I am really happy that you enjoy this, because I do too and age does not matter, spirit does.

Dokk Pea
 

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Anthony Bartlett
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Hi Doc

Great story and Pic's.......

"the evil god speed"

Why is it that even today it is still difficult to get most (NOT all) slotters to go for scale or even partly scale, where it just seems to be speed speed speed to the detriment of all else......

If todays modern slot racing of ultra slippery bodies was the way to go in real life, then everone would still be driving Chappie 2H derivatives.
While I am not averse to speed, and as much as I can get, I like to temper this with scale appearance and using standard power. Ideally take a Champion or TSRF style stamped chassis and use a hard body - of the Tamiya ilk (talking 1/24th scale here). Even in Home racing it just seems to be more magnets, stronger aftermarket power and more speed, and the same cars on a wooden track would have lots of lead added and used in conjuction with high power....

Is it just middle age catching up to me, but what happened to scale and speed ...?
 

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Russell Sheldon
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Wow! Thanks, Philippe! When can we expect the book on pro racing in the late '60s early '70s, please?

Preferably to cover the period until before these came along




Kind regards,

Russell
 
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Great car Philippe,

I have just bought some of the very first Canadian slot cars to restore with the complete history of the cars from the late 50's and early 60's up to the present.

I can't wait for your book either.

Jeff
 

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Discussion Starter · #14 ·
Code:
Why is it that even today it is still difficult to get most (NOT all) slotters to go for scale or even partly scale, where it just seems to be speed speed speed to the detriment of all else......[QUOTE]

The book is in fact progressing nicely and we now have a person willing to put up the $100K-plus that it takes to produce and print the thing. I do not expect to see it before sometimes in 2006, because production is a long process. It WILL be a hard-cover book and will be controversial as I will set a few things straight as far as some urban legends out there, with facts to prove my corrections...  [IMG]http://www.slotforum.com/forums/style_emoticons/<#EMO_DIR#>/cool.gif[/IMG]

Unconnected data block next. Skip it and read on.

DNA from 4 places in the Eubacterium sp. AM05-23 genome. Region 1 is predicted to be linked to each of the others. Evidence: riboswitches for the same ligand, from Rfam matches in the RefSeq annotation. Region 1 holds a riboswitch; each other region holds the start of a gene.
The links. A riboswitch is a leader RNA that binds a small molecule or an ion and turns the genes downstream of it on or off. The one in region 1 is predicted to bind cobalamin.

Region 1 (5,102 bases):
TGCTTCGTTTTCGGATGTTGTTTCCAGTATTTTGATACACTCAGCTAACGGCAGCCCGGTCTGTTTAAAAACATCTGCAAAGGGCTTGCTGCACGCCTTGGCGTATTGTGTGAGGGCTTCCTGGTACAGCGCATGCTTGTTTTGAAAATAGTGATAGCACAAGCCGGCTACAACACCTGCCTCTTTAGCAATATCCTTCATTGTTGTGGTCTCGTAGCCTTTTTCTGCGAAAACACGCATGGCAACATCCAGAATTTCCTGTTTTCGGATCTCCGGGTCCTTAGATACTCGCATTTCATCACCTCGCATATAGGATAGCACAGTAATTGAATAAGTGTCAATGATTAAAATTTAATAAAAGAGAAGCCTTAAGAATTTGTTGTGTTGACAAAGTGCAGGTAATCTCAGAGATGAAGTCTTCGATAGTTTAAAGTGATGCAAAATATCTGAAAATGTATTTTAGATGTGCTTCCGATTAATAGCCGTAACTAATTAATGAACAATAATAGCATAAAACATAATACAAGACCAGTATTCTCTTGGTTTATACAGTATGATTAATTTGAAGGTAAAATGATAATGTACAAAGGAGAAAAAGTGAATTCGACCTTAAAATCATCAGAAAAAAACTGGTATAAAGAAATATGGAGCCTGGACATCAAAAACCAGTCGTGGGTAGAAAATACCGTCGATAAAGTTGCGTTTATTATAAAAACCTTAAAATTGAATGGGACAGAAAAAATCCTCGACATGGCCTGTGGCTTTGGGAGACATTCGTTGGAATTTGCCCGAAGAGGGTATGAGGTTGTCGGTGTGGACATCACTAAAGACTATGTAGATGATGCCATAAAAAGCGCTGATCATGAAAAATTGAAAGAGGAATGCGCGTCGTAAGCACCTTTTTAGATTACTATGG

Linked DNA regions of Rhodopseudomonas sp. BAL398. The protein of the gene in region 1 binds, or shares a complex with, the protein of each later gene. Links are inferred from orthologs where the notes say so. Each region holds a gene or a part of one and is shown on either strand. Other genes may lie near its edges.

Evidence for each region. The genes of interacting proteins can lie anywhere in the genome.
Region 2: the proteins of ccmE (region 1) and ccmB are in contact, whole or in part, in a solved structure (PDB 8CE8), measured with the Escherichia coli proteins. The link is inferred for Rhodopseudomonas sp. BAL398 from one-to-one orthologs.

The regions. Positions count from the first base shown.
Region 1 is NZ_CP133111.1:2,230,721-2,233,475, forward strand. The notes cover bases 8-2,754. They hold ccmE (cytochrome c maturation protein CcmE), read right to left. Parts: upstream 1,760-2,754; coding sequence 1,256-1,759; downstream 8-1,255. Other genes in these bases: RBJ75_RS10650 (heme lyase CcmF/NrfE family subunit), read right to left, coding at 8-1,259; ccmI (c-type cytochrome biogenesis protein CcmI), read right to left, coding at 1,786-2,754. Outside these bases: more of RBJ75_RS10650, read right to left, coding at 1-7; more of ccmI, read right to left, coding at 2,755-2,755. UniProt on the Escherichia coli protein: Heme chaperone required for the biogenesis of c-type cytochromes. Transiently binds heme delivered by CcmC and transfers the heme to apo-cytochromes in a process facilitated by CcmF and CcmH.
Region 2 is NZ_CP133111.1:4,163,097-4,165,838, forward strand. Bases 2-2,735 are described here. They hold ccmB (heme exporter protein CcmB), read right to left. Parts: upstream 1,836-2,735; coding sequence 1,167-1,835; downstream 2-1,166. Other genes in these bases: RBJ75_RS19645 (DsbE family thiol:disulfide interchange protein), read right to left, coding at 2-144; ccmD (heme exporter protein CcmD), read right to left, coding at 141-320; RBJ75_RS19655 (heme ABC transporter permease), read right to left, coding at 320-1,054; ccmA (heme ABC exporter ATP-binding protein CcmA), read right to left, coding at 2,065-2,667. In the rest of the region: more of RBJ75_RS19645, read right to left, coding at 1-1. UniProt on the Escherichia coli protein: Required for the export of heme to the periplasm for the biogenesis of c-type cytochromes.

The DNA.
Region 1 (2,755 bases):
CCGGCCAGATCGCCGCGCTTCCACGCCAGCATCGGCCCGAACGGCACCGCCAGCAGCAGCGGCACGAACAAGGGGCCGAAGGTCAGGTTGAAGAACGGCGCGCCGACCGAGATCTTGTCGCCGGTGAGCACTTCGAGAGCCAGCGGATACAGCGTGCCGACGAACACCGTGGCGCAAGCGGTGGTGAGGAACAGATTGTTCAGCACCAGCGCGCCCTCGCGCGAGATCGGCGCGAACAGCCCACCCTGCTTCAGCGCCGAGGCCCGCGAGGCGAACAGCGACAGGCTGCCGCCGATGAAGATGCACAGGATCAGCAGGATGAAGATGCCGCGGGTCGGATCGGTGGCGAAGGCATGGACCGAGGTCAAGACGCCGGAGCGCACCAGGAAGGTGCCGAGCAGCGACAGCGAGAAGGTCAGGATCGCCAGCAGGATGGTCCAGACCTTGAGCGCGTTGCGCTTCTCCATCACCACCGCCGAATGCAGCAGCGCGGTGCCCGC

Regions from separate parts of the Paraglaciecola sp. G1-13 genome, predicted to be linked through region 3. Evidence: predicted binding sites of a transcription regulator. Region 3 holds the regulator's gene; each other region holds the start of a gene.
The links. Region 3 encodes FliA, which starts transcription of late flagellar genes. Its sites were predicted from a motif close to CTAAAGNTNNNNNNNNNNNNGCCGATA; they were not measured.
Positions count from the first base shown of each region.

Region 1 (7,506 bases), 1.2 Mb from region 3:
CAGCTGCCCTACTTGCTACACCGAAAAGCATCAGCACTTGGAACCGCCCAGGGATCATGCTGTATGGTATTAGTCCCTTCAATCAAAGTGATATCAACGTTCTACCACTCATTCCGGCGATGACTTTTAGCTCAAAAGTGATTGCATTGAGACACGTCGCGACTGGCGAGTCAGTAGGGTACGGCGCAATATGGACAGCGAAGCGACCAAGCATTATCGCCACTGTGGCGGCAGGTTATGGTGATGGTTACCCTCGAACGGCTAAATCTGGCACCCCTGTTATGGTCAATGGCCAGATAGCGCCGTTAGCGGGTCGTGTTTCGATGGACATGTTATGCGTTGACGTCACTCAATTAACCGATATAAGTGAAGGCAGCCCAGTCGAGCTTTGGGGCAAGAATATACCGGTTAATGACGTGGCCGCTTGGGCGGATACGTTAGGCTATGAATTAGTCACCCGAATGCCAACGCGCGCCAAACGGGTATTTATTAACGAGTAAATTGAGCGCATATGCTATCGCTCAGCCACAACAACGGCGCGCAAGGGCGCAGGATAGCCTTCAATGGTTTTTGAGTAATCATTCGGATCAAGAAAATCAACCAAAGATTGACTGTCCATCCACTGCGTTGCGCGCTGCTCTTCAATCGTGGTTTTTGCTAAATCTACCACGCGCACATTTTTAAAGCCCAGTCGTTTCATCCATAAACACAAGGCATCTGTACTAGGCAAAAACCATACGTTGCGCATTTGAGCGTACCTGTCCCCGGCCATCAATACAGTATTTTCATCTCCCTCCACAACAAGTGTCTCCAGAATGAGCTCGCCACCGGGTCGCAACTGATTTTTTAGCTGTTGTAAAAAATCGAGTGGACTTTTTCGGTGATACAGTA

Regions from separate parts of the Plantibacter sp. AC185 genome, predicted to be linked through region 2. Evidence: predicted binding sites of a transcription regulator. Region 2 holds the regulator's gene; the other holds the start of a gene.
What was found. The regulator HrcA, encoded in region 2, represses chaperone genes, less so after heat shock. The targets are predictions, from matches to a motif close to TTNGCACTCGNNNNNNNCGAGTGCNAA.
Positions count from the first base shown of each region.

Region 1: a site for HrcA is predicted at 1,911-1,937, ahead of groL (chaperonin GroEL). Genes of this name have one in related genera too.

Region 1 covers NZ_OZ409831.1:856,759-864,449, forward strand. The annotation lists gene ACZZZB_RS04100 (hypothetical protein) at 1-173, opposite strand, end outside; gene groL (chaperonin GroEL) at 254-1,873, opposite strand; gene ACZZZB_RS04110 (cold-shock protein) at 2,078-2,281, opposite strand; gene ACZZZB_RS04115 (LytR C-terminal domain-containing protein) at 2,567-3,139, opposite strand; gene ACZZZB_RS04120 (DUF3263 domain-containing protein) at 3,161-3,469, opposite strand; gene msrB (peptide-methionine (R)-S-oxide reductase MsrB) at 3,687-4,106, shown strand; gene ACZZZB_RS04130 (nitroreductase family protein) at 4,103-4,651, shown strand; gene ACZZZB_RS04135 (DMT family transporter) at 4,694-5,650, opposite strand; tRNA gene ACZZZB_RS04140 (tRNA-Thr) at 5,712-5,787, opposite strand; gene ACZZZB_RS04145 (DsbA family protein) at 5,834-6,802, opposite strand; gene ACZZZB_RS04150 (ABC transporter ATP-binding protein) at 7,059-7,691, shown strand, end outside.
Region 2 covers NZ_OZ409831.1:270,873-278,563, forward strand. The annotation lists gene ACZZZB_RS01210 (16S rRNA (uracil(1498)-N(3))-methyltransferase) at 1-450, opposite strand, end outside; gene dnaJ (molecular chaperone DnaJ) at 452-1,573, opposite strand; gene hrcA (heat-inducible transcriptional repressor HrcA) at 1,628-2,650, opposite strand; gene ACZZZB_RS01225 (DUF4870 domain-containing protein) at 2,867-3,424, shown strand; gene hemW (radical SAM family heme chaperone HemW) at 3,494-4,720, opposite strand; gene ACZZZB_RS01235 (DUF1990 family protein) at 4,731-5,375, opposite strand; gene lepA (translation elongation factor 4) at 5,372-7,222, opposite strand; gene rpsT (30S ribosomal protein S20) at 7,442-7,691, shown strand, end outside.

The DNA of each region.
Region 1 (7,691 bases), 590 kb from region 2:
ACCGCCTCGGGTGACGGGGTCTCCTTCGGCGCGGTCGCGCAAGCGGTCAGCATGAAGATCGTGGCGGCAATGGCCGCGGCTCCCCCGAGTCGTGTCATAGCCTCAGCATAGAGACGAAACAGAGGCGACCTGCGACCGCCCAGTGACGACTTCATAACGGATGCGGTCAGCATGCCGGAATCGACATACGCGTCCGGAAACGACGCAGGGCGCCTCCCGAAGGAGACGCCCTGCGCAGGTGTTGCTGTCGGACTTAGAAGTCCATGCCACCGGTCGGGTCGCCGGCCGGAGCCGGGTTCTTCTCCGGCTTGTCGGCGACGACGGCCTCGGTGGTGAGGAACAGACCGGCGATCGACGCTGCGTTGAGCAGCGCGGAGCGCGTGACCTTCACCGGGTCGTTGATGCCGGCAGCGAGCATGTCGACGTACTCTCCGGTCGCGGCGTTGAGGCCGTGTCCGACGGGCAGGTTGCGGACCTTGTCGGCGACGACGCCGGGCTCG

Rail-Racer, this is of course the big question, and this is why we are trying to get something together to establish a basic discipline that would work for all. But speed-at-all-cost is a tough opponent! Expect us not to give up.

Russell, a replica of this very speed-freak 1972 car of mine is being built for enthusiast and collector Adam Freedman from California. Adam produces movies for the Discovery Channel and will do the TV production of ChampCar in 2005. He also races GP12 with his daughter and is quite good at it, picking a 2nd place last Saturday at the USRA race in Buena Park. 
The replica chassis is being built by Rick Thigpen and someone with better eyes than mine will replicate the livery over the pearl-white M.A.C. body. This car won a biggie at Monaco Miniatures in 1972, but I have no clue of what happened to the car or the body.
Regards,

Philippe
 
G

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Hi Philippe,
That is really great news and I can't wait to see your book the more controversial the better please.

I would have like my book to have been a hardback but this was not possible.

Best wishes,

Jeff
 

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I don't think Beethoven's personal habits are a suitable topic for discussion on a family board like this.

Oh. That's not what it means?
 

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Discussion Starter · #18 ·
QUOTE Did Beethoven ever reciprocate?

Yes indeed. Pity that newer generations are more interested in loud racket.
 

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On behalf of loud racketeers everywhere I'd like to apologize to the Dok.
Ever stood near the orchestra pit?
Anyhoo ... back on thread,
Who made the various bodies shown in the Rod & Custom article? The Iso Grifo looks like a hard body in the photos. Why was everybody in love with the Dino and Chaparral bodies? Team sponsorship?
Which were the controllers in use at that time that people were having the problems with? Russkit or MRC?
The knock-off shaped locking nuts were another blast from the past for me.
When did the change over to O-ring front wheels happen? I remember them quite well too.
What were the tech rules in force then?
Regards,
Lowrider.